Care Home Quest

Heading East in the morning to spend time with Mother at the hospital, and to view nursing homes.

Sorry, I mean care homes with nursing that specialise in looking after residents with dementia.

It pays to get the vocabulary right, or too late you find you have had an entire conversation at cross purposes.

You also learn to watch for the loaded phrase, such as ‘best interests’ and understand how that is defined by the Mental Capacity Act.

Since the notes for guidance to this act has been my bedtime reading for about eighteen months, I’ve become quite good at spotting these which some professionals use as conversational landmines.

The specialising in dementia part is important too. When it was understood that Mother’s house is not worth a fortune, and that social services will not be recouping from a bottomless pot when it is sold, it was suggested that Mother’s needs could be met in a home without the dementia specialism.
This on the grounds that her dementia leads her to call everyone darling and say she loves them, rather than chucking jugs of cold water over them. So she would be easy to manage. Nothing about the need for staff to understand where she is coming from.

But isn’t she being deprived of rehab under the NHS because of her dementia? Doesn’t this cut both ways?

So, we said it was not in Mother’s best interest to go to a home where staff are not skilled at working with people living with dementia. We’ve seen quite enough of that in hospital thanks.

Trouble is, our shortlist is very short. We’ve struggled to find four homes. Two of these are in awkward locations. A third, whose the manager was very friendly and positive on the ‘phone, does not have en suite loos and showers. Which leaves us with one.

A while ago there was a wonderful comedy series on Radio 4 called Beauty of Britain, where Beauty Olonga, star of a gospel choir, works as a carer for the elderly through an agency. Coming from a different culture, her perception f care homes, which she describes as all being named after trees and places where we leave our relatives when we don’t want to look after them any more.

I find I’m thinking about it more and more frequently.

10 thoughts on “Care Home Quest

  1. Oh hell.

    It doesn’t help your decision making one iota but I’m so relieved that we did the research, came to much the same conclusions and thankfully, and I mean this, we didn’t have to make these dreadful decisions. It was a constant worry, and you and your mother have my utmost sympathy.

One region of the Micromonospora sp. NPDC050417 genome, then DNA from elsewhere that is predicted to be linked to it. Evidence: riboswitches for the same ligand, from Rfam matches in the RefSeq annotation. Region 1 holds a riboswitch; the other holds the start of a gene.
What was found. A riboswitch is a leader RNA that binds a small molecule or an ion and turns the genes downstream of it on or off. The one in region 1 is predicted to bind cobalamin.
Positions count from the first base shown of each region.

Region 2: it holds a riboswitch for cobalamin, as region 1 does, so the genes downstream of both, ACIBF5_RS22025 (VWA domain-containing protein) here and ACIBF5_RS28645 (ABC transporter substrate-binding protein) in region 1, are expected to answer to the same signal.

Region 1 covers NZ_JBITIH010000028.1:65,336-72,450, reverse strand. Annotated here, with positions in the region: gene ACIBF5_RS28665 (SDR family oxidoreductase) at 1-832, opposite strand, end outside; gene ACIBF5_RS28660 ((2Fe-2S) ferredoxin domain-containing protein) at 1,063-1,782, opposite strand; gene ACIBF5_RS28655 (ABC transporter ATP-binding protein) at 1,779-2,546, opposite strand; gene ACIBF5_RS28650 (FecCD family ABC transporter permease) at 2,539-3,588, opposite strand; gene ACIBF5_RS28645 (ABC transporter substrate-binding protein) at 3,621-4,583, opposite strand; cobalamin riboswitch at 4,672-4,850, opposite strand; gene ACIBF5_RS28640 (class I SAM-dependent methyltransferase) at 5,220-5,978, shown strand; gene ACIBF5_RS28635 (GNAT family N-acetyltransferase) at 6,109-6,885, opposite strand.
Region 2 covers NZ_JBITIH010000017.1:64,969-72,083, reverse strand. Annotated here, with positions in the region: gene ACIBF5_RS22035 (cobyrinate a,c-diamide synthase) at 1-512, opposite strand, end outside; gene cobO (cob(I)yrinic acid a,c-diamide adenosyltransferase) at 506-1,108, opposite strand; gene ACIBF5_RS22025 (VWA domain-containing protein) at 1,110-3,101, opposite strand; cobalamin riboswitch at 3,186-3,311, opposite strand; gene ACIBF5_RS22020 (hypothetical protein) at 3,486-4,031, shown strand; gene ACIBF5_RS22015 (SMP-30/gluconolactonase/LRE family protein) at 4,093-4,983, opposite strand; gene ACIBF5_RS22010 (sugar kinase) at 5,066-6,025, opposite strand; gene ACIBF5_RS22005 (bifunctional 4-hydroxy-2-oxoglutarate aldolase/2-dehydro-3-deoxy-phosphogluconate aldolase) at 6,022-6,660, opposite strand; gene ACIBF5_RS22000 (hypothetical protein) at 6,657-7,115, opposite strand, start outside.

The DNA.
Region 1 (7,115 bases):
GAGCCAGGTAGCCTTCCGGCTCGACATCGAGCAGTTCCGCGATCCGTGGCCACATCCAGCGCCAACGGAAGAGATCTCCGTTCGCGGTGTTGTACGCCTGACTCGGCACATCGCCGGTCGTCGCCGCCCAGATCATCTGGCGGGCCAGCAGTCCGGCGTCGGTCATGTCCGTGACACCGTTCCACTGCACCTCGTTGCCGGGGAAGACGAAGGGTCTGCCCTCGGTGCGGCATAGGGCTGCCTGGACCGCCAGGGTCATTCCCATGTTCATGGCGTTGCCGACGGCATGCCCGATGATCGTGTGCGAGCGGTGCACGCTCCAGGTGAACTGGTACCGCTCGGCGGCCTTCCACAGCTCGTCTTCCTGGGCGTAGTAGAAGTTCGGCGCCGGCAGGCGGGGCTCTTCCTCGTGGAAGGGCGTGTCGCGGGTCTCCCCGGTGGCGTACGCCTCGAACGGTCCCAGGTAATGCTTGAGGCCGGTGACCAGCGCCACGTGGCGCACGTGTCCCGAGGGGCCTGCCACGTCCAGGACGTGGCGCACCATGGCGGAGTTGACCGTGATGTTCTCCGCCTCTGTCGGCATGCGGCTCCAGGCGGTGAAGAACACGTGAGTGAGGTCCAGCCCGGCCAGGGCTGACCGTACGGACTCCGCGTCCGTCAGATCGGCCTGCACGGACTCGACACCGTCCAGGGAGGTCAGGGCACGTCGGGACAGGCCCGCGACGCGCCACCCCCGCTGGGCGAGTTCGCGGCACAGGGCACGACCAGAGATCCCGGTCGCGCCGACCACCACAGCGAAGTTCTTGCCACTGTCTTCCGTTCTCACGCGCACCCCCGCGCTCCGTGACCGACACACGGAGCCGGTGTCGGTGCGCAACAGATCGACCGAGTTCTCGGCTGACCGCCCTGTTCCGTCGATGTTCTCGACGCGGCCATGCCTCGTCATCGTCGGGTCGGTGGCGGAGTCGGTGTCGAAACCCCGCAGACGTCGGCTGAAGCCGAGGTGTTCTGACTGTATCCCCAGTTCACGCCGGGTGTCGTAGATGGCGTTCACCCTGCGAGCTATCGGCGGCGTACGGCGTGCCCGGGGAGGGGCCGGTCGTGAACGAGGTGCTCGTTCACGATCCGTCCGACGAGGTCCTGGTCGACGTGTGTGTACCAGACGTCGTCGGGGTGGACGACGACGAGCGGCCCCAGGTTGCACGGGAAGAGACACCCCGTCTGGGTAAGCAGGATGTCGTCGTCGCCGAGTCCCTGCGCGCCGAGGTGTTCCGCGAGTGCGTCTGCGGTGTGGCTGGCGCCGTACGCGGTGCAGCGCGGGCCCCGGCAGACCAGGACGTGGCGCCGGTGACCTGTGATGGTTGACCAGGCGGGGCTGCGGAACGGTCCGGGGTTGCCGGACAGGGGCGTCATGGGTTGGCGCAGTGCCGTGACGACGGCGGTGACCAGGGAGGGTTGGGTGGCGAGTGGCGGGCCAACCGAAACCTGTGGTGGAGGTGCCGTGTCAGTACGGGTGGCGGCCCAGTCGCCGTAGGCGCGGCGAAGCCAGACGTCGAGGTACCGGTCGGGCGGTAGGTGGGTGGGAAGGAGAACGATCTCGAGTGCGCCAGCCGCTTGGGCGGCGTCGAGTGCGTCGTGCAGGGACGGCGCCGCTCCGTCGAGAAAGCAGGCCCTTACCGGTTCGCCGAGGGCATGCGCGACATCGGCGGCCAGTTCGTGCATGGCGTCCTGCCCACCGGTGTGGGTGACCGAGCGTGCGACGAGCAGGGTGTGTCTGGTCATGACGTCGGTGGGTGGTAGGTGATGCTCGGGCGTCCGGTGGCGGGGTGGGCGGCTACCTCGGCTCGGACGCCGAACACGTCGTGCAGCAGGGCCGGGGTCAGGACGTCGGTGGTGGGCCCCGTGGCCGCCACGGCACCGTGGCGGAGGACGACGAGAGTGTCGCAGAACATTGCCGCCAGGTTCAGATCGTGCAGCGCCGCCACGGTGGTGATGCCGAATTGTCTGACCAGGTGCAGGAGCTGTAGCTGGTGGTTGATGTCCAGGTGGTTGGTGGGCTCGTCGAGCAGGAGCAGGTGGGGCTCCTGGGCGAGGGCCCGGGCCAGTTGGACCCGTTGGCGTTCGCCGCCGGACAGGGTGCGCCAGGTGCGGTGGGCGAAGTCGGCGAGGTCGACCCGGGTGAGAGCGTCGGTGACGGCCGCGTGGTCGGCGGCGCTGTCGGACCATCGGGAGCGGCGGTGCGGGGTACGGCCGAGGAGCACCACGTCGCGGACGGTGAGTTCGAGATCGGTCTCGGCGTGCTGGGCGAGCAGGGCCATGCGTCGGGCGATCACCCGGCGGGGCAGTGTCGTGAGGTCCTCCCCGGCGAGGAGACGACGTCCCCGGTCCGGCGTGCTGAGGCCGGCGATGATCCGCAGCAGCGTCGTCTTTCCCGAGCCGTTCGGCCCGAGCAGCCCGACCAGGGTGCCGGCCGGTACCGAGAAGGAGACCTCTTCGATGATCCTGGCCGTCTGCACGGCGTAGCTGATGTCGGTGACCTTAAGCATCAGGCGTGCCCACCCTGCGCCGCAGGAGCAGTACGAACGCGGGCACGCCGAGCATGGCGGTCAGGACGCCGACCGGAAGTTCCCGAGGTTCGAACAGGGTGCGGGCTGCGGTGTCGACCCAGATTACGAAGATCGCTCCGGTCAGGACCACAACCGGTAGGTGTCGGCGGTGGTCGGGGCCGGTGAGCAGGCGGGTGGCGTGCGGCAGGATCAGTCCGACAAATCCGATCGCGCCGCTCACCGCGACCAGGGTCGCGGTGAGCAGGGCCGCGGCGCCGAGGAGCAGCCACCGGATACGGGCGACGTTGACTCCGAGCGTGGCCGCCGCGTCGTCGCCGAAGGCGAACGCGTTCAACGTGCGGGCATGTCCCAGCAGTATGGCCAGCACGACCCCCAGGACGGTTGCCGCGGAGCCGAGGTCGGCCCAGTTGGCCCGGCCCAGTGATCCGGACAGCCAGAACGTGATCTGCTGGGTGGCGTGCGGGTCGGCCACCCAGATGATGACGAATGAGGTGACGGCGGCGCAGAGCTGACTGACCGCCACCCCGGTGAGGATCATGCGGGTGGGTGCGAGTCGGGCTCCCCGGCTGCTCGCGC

Do your best, is all I can say, but you know that you get little help from anywhere.

    It’s absolutely frightening, Isobel, and to be honest, even if you have the money, the choices are not much better.

    • Thanks Araminta.
      I think she’ll probably stay in hospital for a while yet, but with the new problem over her achilles’ heel I think we shall have to go the care home with nursing route sooner or later.
      I have searched not regarding charges, as we want to see the best and have a clear idea what we want, but as you say, there’s not a lot of choice.
      I have asked the hospital about a wheelchair which she could propel herself while she is immobile, but had no answer.

  2. I do hope that you are surprised by your visit. It would take so much strain and worry from you to know that you had found somewhere suitable.

  3. Isobel I so hope you will find somewhere you like and that they have space for your Mother. What’s the new problem with the heel?

  4. Yes, I hope so too. However, as they have realized she isn’t well off, the pressure to move her immediately has lessened. If we find somewhere that meets all the criteria and there isn’t a space, my understanding is that she will be nursed in hospital until there is. We don’t want to put her through more moves than necessary.
    She has a new sore above her Achilles tendon, under her plaster, also a grade 3.
    The good news is the hospital noticed blood coming from her plaster and acted, also she has regained half kilo.
    I don’t want her to move until she has regained all the weight lost on hospital and some more, as I expect there will be a few teething problems wherever she moves too and she may well lose some weight there at first.

    • and this has some excellent guidelines

      Click to access ONS_Guide.pdf

      I may have suggested before that calories can be ‘hidden’ by fortifying ordinary milk with skimmed milk powder, adding important nutrition for those with smaller appetites. IN most cases it will go unnoticed and is more tolerable than the fortified drinks available on prescription. Extra protein to help healing too.

      • It’s not so much that she won’t eat, as that she needs time, and encouragement. She quite likes her shots of calories.
        I tend to put lentils in all her mashed veg which ups the protein and gives her a nice lot oif iron.
        Trouble is, i’m now out of the cooking role.

  5. Yikes. Very worrisome that she has lost weight along with everything else. Do you have Ensure or some equivalent convalescent fluid? I think that helps put on weight if it’s used as a supplement. My very best wishes…

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